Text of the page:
State regulators declared this week that residents at a troubled Wilmington nursing home are in “immediate jeopardy” after a second resident’s death was blamed on substandard care.
Officials ordered Woodbriar Health Center to stop accepting new patients, threatened to remove it from government programs that cover most residents’ bills, and recommended fines as high as $10,000 a day until safety is restored.
Woodbriar Health Center was already under investigation after the December death of a patient two days after a staffer accidentally dropped her.
The latest sanctions, which represent a rarely issued penalty, were imposed in a letter sent to the nursing home Tuesday by the Massachusetts Department of Public Health.
“Facilities that fail to protect residents and meet appropriate standards of care will be held accountable,” the state health agency said in a statement late Wednesday.
Owners of the nursing home disputed the state’s findings.
Investigators discovered issues surrounding the death of the second resident when they visited Woodbriar on Monday to determine whether the nursing home had corrected problems uncovered after an earlier resident death, in December.
The more recent episode involved a resident who fell out of bed about 9 p.m. Feb. 8 and appeared to have no injuries, according to the state’s letter to Woodbriar. Nursing home workers put the resident back to bed, and contacted a physician who ordered them to check the resident every two hours for signs of medical problems until the next morning, and then check every four hours.
But the resident was found dead in bed by 5:30 the next morning, with no record the checks were done as required, according to the state’s letter.
“There was no evidence to indicate that following the fall, the facility’s policies and procedures regarding neurological checks were reviewed, and that all staff were trained on assessing and documenting a resident’s status following a fall,” the letter states.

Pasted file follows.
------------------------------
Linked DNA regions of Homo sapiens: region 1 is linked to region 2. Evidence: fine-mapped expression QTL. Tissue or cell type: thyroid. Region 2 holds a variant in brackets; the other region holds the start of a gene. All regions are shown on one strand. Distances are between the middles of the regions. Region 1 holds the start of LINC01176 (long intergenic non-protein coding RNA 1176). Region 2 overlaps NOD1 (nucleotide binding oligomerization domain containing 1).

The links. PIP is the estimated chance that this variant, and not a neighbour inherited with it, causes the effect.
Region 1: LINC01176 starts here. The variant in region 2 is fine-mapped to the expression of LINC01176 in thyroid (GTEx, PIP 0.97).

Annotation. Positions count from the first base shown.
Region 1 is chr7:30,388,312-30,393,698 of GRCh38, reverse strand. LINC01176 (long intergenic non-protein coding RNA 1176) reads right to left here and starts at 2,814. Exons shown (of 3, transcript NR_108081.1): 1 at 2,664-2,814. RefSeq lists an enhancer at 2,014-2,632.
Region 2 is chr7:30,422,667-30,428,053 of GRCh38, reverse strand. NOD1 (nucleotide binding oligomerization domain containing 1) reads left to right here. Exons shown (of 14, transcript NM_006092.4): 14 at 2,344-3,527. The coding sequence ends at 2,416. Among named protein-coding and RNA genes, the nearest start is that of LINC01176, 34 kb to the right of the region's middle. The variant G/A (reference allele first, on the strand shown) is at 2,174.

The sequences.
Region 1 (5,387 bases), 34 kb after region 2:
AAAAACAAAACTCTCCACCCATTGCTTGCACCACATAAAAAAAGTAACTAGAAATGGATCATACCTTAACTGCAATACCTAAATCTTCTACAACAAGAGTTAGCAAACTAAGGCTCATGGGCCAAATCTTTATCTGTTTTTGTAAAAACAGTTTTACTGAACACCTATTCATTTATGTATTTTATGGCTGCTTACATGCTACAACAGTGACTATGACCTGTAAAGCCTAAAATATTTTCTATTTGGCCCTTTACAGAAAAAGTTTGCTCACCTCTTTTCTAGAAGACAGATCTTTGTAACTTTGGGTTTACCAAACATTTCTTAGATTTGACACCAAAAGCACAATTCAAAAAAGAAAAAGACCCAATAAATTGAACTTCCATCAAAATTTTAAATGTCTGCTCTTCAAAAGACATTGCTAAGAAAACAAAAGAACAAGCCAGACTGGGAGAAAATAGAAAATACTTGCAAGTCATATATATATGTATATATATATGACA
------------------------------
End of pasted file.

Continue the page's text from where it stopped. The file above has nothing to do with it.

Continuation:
Two days before the Feb. 8 fall, another frail Woodbriar resident, who was supposed to be assisted when walking, fell and dislocated a hip, according to the letter.
Yet a staffer who watched the resident walking without assistance was unaware aid was needed because medical records were not sufficiently updated to reflect that need, the letter said.
Woodbriar is part of a problem-plagued chain of 11 nursing homes owned by Synergy Health Centers, a New Jersey company that has faced mounting citations for substandard care — medication errors, poor infection control, inadequate staff training — since buying its first Massachusetts facility in 2012.
A Synergy spokesman Wednesday said in a statement the company “strongly” disagrees with the state’s latest findings, saying the penalties will create “unnecessary confusion and disruption for our residents.”
Synergy will appeal the findings while also working with state and federal regulators to resolve the problems, the company said.
“For the sake of our 100-plus residents, we hope to resolve this matter quickly,” the statement said. “Woodbriar remains a safe, quality, skilled nursing facility.”
State regulators were inspecting Woodbriar on Monday to determine whether the nursing home had corrected problems associated with the Christmas Day accident involving Mary Meuse, an 83-year-old resident who was dropped from a mechanical lift.
Investigators had earlier concluded that three shifts of nurses knew Meuse broke her legs in the fall but failed for 24 hours to let her, or her family, know the results. Meuse, who was taking blood thinning medication for heart problems, was bleeding internally from her injuries. She died Dec. 27.
In the wake of the latest death, state regulators have ordered Woodbriar to take immediate actions “to prevent further harm to residents.”
The state’s letter to Woodbriar said the department is recommending federal regulators impose an immediate financial penalty between $3,050 and $10,000 a day, until the problems are fixed. The state is also recommending Woodbriar be terminated from Medicaid and Medicare, the government health programs that pay its bills, if conditions do not substantially improve by April 14.
The immediate steps ordered by the state include a review to ensure all residents are receiving the supervision and care they need to prevent further accidents; a special focus on residents known to be at risk for falls or accidents; and staff training to ensure proper training to respond to residents who fall or are involved in other accidents.
The health department has not completed its investigation of the February death at Woodbriar, and is still reviewing documents submitted by the nursing home. The department did not state when it expects to complete that investigation, but said it would send the nursing home its findings shortly.
Regulators are also working to finalize their recommendations for penalties stemming from Meuse’s death in December.
The results of the state’s probe into the December death were turned over to federal authorities last month.
Helen Mulligan, spokeswoman for the Centers for Medicare & Medicaid Services, said in an earlier interview with the Globe that federal regulators would determine exactly how much Woodbriar will be fined for the Meuse death.
The state’s letter to Woodbriar detailing its findings of substandard care in the Meuse fall was dated Feb. 9 — the day the second Woodbriar resident was discovered dead after a fall.